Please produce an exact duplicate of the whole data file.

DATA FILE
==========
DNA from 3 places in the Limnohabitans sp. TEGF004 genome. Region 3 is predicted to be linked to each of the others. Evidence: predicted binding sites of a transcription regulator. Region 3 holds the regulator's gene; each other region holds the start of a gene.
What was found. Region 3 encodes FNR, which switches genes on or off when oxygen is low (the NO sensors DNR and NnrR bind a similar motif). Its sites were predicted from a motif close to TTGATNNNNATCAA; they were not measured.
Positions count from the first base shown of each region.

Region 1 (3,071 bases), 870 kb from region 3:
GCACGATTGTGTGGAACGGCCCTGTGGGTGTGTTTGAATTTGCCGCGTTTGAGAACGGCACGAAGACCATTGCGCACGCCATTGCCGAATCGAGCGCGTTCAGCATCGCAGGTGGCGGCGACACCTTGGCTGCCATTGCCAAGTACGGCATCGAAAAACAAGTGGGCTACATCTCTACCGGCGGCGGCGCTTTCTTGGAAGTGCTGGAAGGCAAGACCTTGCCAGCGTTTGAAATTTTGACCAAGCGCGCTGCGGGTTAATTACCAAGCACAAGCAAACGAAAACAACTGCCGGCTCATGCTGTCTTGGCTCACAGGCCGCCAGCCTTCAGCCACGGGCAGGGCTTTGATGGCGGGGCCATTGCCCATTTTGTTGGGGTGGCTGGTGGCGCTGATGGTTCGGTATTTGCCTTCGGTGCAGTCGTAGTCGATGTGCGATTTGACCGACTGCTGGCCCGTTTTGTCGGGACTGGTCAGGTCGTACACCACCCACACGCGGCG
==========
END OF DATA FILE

DNA from 3 places in the Limnohabitans sp. TEGF004 genome. Region 3 is predicted to be linked to each of the others. Evidence: predicted binding sites of a transcription regulator. Region 3 holds the regulator's gene; each other region holds the start of a gene.
What was found. Region 3 encodes FNR, which switches genes on or off when oxygen is low (the NO sensors DNR and NnrR bind a similar motif). Its sites were predicted from a motif close to TTGATNNNNATCAA; they were not measured.
Positions count from the first base shown of each region.

Region 1 (3,071 bases), 870 kb from region 3:
GCACGATTGTGTGGAACGGCCCTGTGGGTGTGTTTGAATTTGCCGCGTTTGAGAACGGCACGAAGACCATTGCGCACGCCATTGCCGAATCGAGCGCGTTCAGCATCGCAGGTGGCGGCGACACCTTGGCTGCCATTGCCAAGTACGGCATCGAAAAACAAGTGGGCTACATCTCTACCGGCGGCGGCGCTTTCTTGGAAGTGCTGGAAGGCAAGACCTTGCCAGCGTTTGAAATTTTGACCAAGCGCGCTGCGGGTTAATTACCAAGCACAAGCAAACGAAAACAACTGCCGGCTCATGCTGTCTTGGCTCACAGGCCGCCAGCCTTCAGCCACGGGCAGGGCTTTGATGGCGGGGCCATTGCCCATTTTGTTGGGGTGGCTGGTGGCGCTGATGGTTCGGTATTTGCCTTCGGTGCAGTCGTAGTCGATGTGCGATTTGACCGACTGCTGGCCCGTTTTGTCGGGACTGGTCAGGTCGTACACCACCCACACGCGGCG